Safi target: By 2025, 50% of furniture sold in retail should be made in SA
This was the topic of discussion at the 3rd Annual Safi Furniture Sector Forum, which recently took place online.
Increasing market share of locally-manufactured furniture
According to Penwell Lunga, chairperson of the South African Furniture Initiative (Safi), prioritising its strategy into providing market access, including access to raw materials, playing a central role in trade interventions and remedies, building an industry data platform for market intelligence and improving the technical skills of the workforce will play a pivotal role in reaching the end goal.
“We are working to increase the market share of locally-manufactured furniture within furniture retail by 50% by 2025 as well as achieving a 50% target for SACU and SADC import replacement,” Lunga told the delegates. “Most importantly, we want to roll out a non-tariff barrier strategy to prevent illegal imports and implement an appropriate certification process in respect of all furniture imports by 2023.”
Charles Witbooi, manager of the Key Industry Management (Kim) unit at Sars, concurred with this sentiment and emphasised the importance of building partnerships through engagement with key industries on operational or strategic issues aimed at improving compliance to monitor improvement of declaration of compliance and to contribute to capacity building by enlisting industry expertise to partner with Sars.
“I believe it is in the best interest of Sars for our industries to thrive, and the level of participation for the furniture industry is to be commended,” Witbooi said. “At Sars, we try to create an environment for the furniture industry to be competitive and we provide key activities, including monitoring, partnerships, capacity building and compliance to detect taxpayers not complying, thereby developing a high-performance workforce for working with and through stakeholders.”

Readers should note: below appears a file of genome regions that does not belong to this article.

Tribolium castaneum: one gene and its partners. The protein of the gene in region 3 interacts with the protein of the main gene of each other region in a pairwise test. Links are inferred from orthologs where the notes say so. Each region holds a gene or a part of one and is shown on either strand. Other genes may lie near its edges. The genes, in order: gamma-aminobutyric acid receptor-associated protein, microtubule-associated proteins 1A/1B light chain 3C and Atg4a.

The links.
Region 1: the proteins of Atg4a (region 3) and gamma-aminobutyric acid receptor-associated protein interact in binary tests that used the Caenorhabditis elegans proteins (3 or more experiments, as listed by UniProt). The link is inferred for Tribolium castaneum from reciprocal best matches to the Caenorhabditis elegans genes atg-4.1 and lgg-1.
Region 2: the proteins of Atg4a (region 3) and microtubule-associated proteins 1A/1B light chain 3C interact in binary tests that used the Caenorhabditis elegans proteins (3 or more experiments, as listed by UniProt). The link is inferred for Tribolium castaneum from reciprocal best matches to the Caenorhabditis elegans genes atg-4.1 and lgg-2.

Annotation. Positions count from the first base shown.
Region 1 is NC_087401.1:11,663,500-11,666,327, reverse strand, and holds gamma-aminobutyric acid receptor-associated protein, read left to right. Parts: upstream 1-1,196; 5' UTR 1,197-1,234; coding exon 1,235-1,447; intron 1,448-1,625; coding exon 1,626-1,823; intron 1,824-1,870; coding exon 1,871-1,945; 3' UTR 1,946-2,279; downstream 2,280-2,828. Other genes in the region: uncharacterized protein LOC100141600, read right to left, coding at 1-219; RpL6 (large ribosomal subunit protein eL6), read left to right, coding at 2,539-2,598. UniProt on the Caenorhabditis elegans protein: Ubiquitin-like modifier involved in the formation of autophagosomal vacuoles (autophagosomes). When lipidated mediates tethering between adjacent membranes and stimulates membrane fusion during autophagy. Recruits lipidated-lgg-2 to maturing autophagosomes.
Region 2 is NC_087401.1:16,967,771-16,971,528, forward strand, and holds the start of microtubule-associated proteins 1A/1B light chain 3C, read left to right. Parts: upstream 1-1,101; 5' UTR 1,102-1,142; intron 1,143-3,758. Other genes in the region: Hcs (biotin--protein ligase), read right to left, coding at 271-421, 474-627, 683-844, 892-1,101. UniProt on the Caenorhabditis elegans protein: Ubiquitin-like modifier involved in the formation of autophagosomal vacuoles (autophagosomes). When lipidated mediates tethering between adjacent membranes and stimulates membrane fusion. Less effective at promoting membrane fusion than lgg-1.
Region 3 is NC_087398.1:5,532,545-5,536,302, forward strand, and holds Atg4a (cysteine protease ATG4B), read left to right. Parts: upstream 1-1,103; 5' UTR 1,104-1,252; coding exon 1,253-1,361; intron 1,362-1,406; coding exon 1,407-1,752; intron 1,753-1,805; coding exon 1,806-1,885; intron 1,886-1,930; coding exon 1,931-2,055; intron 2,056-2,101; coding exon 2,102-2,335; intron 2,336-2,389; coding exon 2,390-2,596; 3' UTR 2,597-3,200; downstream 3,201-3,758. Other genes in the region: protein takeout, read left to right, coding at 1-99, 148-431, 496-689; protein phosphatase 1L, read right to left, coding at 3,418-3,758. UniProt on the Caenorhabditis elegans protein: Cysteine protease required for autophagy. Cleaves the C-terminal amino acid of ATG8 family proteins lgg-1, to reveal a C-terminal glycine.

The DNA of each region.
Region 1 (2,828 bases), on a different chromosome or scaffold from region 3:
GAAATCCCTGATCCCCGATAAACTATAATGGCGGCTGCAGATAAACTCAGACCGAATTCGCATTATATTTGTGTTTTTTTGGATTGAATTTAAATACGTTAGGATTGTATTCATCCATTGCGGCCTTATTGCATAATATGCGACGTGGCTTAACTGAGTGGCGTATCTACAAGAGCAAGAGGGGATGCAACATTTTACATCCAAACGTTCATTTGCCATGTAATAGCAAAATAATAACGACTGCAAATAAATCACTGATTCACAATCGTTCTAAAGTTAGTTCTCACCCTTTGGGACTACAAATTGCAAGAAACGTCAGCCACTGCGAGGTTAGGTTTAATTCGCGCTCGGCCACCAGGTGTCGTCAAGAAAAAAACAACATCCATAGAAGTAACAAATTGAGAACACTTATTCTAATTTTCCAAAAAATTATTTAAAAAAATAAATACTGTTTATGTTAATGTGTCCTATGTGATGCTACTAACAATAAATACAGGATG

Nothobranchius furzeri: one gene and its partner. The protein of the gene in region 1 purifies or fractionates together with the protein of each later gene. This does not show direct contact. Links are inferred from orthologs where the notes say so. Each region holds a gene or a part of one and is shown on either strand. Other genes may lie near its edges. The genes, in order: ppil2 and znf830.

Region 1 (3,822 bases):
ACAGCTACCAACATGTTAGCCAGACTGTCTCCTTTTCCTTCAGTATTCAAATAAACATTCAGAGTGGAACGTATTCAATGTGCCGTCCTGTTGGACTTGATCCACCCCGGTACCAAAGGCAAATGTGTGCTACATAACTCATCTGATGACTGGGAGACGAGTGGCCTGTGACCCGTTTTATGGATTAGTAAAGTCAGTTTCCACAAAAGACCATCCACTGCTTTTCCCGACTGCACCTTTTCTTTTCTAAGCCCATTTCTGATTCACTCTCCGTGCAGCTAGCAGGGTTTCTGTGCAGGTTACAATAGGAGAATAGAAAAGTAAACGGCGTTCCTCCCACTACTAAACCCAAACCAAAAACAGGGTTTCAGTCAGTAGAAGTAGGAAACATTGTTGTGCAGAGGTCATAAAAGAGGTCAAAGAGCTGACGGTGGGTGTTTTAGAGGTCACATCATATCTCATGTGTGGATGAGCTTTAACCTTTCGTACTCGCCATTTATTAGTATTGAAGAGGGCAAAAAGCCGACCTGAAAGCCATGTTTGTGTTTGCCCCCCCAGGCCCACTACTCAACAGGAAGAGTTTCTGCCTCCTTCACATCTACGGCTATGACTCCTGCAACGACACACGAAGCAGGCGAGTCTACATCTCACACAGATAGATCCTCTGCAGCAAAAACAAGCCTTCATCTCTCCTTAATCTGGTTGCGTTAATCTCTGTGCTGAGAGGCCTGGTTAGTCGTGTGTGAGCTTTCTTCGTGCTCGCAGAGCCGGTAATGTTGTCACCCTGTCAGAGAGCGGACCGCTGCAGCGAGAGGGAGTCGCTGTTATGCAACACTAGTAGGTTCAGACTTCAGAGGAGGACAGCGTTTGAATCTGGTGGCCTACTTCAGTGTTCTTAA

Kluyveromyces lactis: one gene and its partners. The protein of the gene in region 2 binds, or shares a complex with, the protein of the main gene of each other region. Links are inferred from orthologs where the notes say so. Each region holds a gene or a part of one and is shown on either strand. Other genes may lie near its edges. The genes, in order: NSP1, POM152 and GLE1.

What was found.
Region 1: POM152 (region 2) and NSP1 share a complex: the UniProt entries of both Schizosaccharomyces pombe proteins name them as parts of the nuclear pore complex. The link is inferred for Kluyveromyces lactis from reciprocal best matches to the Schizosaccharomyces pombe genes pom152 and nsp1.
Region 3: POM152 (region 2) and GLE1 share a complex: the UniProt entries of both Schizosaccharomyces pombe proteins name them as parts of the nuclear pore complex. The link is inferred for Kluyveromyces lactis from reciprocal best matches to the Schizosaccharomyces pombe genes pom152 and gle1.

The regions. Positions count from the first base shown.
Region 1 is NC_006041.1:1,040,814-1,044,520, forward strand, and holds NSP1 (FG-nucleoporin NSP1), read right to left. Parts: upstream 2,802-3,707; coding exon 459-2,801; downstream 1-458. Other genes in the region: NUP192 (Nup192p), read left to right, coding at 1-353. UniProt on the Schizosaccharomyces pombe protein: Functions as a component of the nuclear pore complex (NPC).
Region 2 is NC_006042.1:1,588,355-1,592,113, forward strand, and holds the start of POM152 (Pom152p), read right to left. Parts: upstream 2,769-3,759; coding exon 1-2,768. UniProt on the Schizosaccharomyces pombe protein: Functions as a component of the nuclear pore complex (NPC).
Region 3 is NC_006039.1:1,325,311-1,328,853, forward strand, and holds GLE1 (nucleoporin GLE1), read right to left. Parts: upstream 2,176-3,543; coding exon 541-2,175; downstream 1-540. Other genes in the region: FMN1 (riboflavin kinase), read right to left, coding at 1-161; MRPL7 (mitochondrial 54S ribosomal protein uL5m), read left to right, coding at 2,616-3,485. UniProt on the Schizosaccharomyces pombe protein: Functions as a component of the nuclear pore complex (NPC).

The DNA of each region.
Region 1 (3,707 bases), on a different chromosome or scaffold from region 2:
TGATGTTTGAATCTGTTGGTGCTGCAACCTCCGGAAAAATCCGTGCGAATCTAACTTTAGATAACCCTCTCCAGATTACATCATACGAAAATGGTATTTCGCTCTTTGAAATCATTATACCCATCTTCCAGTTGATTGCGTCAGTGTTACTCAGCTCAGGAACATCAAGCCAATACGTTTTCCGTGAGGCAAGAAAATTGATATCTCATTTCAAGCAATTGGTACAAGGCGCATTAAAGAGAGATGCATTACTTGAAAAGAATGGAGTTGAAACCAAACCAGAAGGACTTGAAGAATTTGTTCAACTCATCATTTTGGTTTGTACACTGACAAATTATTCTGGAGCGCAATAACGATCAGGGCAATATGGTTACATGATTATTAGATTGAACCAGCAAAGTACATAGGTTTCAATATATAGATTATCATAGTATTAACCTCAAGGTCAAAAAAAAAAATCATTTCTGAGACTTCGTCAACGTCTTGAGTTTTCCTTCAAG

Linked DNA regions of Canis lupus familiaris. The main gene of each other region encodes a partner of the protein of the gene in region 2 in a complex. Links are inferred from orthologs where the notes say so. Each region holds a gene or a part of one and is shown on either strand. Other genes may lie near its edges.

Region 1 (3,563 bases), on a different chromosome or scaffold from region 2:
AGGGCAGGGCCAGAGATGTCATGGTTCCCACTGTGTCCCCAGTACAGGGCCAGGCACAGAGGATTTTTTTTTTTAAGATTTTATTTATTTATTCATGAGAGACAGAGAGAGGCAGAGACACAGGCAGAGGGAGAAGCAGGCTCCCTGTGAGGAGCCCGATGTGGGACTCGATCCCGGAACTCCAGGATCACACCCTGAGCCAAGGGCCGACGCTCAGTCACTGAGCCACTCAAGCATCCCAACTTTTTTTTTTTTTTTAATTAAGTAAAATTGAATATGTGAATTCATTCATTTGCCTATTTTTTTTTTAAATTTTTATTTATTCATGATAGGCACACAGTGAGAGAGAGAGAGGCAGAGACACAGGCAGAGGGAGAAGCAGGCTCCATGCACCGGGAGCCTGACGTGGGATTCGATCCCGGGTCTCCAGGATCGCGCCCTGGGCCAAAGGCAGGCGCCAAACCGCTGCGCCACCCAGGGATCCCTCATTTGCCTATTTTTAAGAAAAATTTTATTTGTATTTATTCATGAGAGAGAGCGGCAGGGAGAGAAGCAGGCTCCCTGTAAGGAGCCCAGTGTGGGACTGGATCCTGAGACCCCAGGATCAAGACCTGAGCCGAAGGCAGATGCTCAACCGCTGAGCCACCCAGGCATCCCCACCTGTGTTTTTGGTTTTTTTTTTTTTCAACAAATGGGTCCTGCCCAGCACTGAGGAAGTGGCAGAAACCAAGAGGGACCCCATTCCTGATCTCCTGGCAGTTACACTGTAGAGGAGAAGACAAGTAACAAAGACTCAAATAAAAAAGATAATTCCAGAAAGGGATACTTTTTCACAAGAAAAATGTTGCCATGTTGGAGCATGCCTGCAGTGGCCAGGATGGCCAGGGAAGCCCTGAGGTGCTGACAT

Amidst perceived circumstances of low custom value imports and the threats of dumping, Witbooi pointed out the opportunities that are available to explore the growth of the industry. These include surety and bonds, the role of small and medium businesses (SMMEs), the suspension of and refunds in duties and rebates, as well as the suspensions of duties and VAT on warehousing.
Enhancing skills training and development
PK Naicker, the general manager: planning, research and reporting at the FP&M Seta, supported Witbooi’s view when he pointed out the importance of enhancing skills training and development towards the expansion of the economic potential and growth of the industry.
“With a skills strategy in place, we can expand industry competitiveness and exports, promote environmental sustainability, as well as world-class manufacturing,” Naicker said. “Amidst the Fourth Industrial Revolution (4IR), identifying future and emerging skills, as well as identifying occupations in high demand, we can provide quality coaching and mentoring to support on-the-job training and fit-for-purpose to industry needs.”
Courtesy of Bizcommunity -full article here